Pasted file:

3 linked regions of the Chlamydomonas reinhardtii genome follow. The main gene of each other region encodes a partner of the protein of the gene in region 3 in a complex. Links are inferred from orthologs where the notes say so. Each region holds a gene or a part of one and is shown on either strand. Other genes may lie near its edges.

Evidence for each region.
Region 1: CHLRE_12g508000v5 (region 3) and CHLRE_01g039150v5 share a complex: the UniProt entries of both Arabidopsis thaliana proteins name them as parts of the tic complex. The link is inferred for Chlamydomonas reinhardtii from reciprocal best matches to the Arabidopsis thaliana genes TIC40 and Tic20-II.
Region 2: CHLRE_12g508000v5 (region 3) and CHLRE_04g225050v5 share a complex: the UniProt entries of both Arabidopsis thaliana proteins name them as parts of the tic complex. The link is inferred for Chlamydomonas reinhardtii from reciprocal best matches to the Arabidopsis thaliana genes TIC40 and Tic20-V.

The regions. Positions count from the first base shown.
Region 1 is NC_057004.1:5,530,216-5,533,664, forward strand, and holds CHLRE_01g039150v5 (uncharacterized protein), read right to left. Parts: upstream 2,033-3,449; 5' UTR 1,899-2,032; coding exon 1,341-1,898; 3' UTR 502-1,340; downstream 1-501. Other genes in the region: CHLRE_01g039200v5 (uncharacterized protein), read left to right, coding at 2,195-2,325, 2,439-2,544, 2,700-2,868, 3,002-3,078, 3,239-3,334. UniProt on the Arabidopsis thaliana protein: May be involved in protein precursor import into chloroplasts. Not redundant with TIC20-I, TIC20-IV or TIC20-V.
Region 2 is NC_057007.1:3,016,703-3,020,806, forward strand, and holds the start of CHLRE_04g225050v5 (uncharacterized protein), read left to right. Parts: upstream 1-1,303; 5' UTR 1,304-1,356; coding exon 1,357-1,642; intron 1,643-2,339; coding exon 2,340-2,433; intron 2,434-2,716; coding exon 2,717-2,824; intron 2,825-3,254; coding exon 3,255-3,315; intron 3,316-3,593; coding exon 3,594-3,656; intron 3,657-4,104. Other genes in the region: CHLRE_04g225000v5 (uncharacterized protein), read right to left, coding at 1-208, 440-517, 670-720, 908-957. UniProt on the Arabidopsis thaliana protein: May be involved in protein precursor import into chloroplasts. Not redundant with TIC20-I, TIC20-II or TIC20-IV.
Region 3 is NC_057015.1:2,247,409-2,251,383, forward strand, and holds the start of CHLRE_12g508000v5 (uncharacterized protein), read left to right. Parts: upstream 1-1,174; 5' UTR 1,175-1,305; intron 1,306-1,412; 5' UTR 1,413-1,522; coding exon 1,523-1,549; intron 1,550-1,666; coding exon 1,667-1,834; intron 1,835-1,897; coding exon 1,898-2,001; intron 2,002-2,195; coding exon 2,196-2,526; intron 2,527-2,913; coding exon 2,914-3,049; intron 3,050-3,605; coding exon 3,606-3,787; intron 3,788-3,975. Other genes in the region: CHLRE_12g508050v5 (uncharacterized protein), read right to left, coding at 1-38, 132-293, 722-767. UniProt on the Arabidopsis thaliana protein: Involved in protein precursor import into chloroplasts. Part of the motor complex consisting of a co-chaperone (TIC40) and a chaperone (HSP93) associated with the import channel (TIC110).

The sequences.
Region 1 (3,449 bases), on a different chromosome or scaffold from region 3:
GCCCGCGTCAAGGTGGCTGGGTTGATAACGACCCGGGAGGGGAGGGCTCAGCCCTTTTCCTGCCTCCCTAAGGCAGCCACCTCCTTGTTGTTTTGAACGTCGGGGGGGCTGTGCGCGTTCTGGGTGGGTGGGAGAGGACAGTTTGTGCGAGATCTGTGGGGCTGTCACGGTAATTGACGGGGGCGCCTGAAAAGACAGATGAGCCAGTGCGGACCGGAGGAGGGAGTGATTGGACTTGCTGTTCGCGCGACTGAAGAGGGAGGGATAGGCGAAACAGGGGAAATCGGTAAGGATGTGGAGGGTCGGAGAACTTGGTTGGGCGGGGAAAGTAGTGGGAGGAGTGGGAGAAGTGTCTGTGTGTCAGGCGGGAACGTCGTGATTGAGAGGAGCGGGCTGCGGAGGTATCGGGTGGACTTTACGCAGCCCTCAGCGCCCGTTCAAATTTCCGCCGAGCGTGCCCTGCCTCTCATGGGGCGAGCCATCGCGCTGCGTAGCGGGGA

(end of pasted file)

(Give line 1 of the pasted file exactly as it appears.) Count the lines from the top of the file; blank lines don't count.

3 linked regions of the Chlamydomonas reinhardtii genome follow. The main gene of each other region encodes a partner of the protein of the gene in region 3 in a complex. Links are inferred from orthologs where the notes say so. Each region holds a gene or a part of one and is shown on either strand. Other genes may lie near its edges.